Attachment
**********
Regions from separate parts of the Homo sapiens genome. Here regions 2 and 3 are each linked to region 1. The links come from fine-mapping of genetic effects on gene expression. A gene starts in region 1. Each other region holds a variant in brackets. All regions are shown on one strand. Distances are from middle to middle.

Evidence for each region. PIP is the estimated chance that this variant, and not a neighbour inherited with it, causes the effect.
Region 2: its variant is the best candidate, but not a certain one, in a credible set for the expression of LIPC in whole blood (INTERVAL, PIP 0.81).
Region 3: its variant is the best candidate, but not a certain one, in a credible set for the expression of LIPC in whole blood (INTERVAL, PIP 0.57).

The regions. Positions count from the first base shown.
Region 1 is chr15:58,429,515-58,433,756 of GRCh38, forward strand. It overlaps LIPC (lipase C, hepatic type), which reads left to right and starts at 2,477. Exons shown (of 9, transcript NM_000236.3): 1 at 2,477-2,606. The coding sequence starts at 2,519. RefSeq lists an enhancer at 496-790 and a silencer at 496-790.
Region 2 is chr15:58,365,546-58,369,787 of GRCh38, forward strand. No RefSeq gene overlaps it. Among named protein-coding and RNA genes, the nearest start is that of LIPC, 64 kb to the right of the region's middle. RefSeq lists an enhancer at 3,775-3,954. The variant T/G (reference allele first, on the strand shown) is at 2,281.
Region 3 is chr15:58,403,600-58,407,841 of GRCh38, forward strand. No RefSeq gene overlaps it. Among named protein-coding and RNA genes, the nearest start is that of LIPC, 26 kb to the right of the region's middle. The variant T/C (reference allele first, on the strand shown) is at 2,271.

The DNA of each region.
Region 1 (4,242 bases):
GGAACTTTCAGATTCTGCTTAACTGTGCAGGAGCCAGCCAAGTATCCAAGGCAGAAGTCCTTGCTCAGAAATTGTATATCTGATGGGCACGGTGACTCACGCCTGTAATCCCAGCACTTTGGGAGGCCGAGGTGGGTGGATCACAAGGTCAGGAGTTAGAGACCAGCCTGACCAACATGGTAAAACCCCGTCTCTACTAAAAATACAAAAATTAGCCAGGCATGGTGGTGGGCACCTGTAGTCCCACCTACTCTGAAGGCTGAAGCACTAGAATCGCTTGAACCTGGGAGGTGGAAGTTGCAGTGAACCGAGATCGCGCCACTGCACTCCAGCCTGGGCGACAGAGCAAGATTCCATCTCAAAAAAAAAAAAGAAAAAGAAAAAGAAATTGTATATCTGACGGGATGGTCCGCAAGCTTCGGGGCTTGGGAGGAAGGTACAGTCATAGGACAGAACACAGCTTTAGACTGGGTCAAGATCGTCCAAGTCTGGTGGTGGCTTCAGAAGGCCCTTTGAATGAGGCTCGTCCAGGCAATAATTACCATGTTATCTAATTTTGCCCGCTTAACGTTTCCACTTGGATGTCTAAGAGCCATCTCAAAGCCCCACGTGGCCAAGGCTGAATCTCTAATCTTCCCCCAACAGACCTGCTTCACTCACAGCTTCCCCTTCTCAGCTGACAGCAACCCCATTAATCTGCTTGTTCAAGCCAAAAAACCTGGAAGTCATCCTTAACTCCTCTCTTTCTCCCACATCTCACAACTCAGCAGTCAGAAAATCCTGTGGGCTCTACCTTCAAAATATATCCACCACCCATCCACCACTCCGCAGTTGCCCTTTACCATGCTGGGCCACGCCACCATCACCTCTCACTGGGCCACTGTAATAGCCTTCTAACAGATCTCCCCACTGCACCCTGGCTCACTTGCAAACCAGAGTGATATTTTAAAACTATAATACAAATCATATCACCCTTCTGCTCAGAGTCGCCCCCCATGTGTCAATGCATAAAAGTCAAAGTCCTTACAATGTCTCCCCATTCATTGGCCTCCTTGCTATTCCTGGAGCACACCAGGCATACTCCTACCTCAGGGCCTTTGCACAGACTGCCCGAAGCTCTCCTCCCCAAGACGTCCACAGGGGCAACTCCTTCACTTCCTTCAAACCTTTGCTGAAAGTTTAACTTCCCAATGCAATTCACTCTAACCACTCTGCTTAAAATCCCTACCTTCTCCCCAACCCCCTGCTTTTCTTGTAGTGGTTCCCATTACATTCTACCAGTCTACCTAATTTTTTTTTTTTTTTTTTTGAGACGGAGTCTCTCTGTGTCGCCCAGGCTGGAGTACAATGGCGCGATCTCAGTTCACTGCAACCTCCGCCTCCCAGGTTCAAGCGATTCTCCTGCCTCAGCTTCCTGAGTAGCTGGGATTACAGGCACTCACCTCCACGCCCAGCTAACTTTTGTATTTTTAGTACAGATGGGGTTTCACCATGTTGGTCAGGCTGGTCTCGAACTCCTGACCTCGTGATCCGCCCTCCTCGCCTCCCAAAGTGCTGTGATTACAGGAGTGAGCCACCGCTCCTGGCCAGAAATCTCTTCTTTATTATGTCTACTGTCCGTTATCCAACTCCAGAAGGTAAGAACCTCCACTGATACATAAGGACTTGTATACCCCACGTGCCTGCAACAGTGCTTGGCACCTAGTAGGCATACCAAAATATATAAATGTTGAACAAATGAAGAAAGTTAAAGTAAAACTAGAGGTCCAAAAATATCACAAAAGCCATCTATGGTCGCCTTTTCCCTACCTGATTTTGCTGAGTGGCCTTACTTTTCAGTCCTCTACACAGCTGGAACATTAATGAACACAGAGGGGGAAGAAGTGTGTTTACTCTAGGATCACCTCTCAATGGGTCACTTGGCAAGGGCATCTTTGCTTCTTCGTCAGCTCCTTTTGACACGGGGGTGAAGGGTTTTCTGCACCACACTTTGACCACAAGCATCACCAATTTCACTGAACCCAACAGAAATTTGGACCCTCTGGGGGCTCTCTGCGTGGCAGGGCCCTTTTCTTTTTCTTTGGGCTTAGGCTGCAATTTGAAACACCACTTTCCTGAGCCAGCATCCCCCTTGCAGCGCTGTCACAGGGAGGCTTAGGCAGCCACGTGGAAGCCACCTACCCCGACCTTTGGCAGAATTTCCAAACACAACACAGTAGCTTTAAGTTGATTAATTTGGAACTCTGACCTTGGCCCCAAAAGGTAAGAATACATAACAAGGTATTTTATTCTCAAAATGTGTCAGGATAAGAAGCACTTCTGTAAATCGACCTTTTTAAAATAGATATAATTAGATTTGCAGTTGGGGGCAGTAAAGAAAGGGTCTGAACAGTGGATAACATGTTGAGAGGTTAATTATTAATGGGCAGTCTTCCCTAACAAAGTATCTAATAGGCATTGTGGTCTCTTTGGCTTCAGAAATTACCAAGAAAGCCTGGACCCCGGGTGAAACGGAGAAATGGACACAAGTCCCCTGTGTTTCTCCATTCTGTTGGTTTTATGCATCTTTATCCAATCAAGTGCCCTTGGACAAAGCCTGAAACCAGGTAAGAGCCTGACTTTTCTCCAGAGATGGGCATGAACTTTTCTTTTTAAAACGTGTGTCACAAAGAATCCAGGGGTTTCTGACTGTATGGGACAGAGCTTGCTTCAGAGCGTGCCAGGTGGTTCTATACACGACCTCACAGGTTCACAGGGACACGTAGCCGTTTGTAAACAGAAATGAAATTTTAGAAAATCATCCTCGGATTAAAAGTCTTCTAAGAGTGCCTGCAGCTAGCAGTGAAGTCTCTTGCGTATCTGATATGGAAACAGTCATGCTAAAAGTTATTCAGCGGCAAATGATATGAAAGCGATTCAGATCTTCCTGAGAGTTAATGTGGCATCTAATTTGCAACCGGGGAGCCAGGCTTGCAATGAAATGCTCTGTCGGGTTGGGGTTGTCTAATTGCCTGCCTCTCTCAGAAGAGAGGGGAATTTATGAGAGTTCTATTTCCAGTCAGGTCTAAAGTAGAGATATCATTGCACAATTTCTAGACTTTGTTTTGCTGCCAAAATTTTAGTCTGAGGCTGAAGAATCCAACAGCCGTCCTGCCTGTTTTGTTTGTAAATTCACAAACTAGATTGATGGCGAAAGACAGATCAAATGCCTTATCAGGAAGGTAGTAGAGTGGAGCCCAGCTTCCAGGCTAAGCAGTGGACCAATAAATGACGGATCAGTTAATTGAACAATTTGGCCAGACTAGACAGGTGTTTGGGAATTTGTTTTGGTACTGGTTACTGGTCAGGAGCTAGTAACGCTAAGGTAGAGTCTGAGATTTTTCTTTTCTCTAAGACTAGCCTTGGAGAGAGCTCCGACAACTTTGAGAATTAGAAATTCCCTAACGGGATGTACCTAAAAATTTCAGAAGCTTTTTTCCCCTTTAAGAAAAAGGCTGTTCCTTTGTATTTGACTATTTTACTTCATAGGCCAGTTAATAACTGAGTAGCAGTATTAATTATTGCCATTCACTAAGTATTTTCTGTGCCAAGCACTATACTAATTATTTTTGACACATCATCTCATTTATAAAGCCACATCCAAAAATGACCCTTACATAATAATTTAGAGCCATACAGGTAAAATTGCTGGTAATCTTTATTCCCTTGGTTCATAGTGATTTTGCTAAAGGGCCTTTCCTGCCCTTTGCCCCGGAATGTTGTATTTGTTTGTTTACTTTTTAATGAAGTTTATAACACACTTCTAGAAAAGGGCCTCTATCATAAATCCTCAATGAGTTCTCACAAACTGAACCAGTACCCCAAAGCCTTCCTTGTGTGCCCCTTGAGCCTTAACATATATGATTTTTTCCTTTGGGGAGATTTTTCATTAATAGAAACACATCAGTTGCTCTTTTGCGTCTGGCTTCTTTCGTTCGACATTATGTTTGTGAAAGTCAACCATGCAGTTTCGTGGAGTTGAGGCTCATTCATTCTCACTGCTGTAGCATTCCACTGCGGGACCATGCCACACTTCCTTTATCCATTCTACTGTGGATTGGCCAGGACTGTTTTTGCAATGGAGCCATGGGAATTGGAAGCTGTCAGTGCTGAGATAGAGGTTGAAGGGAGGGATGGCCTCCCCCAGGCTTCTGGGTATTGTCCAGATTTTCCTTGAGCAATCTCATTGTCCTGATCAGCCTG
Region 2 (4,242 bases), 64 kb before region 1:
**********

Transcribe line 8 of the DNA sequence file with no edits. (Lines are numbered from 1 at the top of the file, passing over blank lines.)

Region 3 is chr15:58,403,600-58,407,841 of GRCh38, forward strand. No RefSeq gene overlaps it. Among named protein-coding and RNA genes, the nearest start is that of LIPC, 26 kb to the right of the region's middle. The variant T/C (reference allele first, on the strand shown) is at 2,271.